The 5.1 audio mix of Gattaca is also excellent. While directional effects are rare, I would say that this is one of the best 5.1 mixes I have heard to date just because it is so atmospheric. The sound of the ocean is enveloping, and the electric cars whir past with great rushes of noise. The interiors of Gattaca are subtly but effectively mixed, with whispered conversations coming out of the rear channels and a touch of echo added to every voice, footstep, and heartbeat. However, I did note one audio drop-out in the left channel for a few seconds (at the end of the piano recital), which was disappointing, and which caused me to deduct points from my audio score.
Gattaca comes on a double-sided, single layered disc with widescreen and pan-and-scan versions on alternate sides. The extras are enjoyable, and an additional surprise since this release is from Columbia Tristar, a home video division that, up to this time, did not have a reputation for loading up a disc with extra helpings. A trailer and short promo documentary are included, along with still shots of the sets, actors, and movie posters. Seven deleted scenes are included, mostly in lo-res "dailies" video. It's enough to slap the words "Special Edition" on the packaging. I don't know why Sony didn't.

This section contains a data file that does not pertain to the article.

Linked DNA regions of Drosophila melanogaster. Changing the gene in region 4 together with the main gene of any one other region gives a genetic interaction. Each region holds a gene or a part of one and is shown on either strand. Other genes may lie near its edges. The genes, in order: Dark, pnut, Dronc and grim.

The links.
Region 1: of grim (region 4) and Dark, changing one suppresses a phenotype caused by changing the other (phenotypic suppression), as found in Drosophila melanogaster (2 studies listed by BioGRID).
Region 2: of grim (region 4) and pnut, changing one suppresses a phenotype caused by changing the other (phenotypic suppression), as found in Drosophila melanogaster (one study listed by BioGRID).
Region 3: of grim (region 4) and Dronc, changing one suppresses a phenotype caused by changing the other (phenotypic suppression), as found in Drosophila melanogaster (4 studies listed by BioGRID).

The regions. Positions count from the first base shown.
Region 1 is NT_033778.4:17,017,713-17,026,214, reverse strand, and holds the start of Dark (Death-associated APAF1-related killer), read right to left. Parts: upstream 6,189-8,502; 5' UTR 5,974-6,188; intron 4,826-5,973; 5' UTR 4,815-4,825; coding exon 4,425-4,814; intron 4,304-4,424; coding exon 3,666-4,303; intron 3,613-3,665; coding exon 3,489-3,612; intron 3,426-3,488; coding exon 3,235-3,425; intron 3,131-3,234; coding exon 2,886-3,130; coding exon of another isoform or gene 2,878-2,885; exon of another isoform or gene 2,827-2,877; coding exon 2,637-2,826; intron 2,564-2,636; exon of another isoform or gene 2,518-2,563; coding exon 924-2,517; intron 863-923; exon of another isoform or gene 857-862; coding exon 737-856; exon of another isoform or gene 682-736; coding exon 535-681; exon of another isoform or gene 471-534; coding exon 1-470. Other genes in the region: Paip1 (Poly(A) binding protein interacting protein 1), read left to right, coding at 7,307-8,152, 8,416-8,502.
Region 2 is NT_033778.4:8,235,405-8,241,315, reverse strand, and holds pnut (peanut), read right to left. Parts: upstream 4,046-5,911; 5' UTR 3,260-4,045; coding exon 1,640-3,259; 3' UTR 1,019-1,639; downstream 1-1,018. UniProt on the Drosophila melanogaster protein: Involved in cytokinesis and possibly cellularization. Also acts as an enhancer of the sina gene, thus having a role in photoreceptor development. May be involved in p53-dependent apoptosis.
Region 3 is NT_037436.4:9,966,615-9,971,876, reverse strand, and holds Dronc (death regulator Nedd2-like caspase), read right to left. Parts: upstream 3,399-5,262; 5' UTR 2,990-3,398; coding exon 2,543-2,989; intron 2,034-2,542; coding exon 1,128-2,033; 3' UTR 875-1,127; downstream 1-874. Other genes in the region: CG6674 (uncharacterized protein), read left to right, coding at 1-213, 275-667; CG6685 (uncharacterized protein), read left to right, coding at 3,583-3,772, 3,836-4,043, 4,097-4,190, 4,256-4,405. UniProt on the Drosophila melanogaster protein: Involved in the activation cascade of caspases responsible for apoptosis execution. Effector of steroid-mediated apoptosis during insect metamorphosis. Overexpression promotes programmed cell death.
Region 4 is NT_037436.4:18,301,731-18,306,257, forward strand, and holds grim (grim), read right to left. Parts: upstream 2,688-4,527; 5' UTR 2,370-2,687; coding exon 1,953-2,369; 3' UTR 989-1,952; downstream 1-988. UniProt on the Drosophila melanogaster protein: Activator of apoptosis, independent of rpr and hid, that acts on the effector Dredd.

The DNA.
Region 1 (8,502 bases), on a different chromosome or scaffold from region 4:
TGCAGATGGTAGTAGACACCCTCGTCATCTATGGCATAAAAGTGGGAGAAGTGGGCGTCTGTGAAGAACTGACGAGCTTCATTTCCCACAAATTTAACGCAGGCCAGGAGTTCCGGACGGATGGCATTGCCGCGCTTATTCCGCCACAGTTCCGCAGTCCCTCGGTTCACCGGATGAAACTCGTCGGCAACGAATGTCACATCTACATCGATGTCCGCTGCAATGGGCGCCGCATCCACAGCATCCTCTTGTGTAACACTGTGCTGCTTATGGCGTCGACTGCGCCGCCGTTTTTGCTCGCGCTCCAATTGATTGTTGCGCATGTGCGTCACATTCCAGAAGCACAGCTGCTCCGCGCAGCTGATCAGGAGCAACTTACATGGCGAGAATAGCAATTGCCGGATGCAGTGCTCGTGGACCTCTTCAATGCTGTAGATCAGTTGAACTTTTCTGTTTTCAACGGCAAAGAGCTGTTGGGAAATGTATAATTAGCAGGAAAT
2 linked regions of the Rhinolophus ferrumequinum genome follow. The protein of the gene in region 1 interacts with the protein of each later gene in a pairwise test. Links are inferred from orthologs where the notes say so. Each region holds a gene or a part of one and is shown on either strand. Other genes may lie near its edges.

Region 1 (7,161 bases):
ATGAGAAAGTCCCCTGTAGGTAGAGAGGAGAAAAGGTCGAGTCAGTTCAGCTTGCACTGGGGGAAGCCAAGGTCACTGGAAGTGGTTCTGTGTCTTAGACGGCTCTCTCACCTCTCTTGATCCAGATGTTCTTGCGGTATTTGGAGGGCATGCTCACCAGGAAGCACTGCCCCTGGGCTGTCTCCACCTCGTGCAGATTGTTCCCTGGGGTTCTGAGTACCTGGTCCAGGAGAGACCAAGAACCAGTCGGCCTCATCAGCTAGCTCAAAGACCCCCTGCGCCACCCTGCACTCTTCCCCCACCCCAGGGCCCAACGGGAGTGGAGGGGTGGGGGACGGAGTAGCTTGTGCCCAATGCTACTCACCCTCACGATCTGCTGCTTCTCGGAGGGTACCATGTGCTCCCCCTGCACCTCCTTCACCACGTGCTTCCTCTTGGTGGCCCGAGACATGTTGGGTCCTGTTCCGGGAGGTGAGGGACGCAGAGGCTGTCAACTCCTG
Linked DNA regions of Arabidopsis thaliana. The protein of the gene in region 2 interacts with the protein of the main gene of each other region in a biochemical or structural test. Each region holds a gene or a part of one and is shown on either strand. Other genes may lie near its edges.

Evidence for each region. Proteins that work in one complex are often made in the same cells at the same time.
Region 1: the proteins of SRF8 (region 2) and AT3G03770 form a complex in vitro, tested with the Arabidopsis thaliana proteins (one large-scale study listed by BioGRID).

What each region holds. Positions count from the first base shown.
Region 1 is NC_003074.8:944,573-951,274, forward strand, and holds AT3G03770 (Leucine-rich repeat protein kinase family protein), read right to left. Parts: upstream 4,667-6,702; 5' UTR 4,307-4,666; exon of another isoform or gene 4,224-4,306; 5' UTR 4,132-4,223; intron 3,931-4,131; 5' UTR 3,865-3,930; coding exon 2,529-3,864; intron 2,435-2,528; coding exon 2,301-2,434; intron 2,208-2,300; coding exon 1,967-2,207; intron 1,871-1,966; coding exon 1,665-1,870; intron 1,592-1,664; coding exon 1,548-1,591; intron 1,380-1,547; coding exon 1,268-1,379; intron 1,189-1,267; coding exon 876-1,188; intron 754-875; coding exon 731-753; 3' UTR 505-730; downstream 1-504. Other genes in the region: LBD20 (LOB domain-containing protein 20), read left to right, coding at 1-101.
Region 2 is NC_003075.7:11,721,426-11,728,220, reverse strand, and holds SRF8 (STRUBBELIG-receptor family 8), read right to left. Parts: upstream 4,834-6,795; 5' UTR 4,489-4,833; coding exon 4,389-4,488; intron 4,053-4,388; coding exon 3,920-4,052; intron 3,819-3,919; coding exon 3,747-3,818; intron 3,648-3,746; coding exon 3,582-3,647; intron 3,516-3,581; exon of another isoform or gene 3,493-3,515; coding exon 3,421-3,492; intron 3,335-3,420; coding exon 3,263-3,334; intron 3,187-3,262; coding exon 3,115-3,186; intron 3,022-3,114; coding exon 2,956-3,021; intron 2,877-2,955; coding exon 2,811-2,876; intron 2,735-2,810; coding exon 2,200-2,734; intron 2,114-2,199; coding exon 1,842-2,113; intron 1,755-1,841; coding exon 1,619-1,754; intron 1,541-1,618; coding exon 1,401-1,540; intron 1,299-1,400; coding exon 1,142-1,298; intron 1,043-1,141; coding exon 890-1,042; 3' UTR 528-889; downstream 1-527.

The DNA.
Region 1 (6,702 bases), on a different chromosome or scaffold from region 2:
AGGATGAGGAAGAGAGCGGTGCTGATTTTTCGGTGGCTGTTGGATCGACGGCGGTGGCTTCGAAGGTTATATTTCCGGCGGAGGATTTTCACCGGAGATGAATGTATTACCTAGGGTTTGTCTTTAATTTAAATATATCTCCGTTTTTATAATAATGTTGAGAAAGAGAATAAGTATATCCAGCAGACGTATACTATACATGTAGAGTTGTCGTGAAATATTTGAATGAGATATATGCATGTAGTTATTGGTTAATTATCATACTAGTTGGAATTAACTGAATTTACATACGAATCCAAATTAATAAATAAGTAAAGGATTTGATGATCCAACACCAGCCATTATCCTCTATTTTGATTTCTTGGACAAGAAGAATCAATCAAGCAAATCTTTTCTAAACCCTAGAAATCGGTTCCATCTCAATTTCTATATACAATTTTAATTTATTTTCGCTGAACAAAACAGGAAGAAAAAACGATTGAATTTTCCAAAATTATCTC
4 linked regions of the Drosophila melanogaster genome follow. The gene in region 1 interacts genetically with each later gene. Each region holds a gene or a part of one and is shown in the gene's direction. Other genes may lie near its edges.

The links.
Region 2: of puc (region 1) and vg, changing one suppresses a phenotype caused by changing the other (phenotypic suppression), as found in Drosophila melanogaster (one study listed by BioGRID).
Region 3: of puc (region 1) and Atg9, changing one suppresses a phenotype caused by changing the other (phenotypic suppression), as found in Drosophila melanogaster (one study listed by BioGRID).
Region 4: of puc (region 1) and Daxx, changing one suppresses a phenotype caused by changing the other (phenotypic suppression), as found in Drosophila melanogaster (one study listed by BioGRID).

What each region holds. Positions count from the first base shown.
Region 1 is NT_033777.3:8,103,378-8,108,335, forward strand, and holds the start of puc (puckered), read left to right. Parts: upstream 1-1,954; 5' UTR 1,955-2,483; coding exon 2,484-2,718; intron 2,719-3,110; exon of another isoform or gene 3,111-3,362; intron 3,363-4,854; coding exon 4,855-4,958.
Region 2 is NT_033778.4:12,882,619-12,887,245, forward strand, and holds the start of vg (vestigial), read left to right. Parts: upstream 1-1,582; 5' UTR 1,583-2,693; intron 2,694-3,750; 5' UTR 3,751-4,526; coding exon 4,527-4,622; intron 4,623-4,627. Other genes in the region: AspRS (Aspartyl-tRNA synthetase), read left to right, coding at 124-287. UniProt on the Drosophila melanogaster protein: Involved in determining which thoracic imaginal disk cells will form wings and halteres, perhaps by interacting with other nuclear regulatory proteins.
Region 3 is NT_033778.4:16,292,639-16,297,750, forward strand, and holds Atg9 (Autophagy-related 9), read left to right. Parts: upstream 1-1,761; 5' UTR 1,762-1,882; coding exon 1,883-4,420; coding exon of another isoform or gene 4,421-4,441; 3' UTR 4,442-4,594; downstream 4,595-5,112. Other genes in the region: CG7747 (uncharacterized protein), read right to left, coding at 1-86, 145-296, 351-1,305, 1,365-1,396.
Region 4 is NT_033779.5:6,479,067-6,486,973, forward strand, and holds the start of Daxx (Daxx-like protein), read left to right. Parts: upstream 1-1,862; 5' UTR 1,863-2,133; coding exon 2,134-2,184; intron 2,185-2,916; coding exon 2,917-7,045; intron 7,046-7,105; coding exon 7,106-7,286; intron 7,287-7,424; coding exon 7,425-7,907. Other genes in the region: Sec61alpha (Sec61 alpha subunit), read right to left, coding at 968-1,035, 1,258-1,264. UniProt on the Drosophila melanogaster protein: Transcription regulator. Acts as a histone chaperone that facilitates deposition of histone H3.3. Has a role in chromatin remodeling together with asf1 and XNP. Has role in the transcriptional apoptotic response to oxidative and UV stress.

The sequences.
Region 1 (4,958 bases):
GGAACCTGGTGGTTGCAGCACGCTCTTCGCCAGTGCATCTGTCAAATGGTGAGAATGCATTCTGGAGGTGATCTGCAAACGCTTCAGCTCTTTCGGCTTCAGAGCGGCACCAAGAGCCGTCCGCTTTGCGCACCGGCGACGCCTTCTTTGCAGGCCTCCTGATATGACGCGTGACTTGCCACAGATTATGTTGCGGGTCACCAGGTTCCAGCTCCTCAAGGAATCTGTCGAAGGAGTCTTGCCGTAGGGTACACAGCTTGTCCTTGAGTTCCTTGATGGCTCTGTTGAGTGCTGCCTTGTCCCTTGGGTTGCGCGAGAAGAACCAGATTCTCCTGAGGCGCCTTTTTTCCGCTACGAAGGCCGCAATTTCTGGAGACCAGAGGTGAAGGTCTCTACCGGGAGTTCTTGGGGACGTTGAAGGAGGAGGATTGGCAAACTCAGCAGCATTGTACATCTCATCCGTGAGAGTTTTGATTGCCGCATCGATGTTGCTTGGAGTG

- pan-and-scan and widescreen (2.35:1) versions
- 16x9 enhanced
- single-layered, dual-sided disc
- deleted scenes, trailer and promo short, still photos, and scene access
- Amaray keep-case
Get it at Reel.com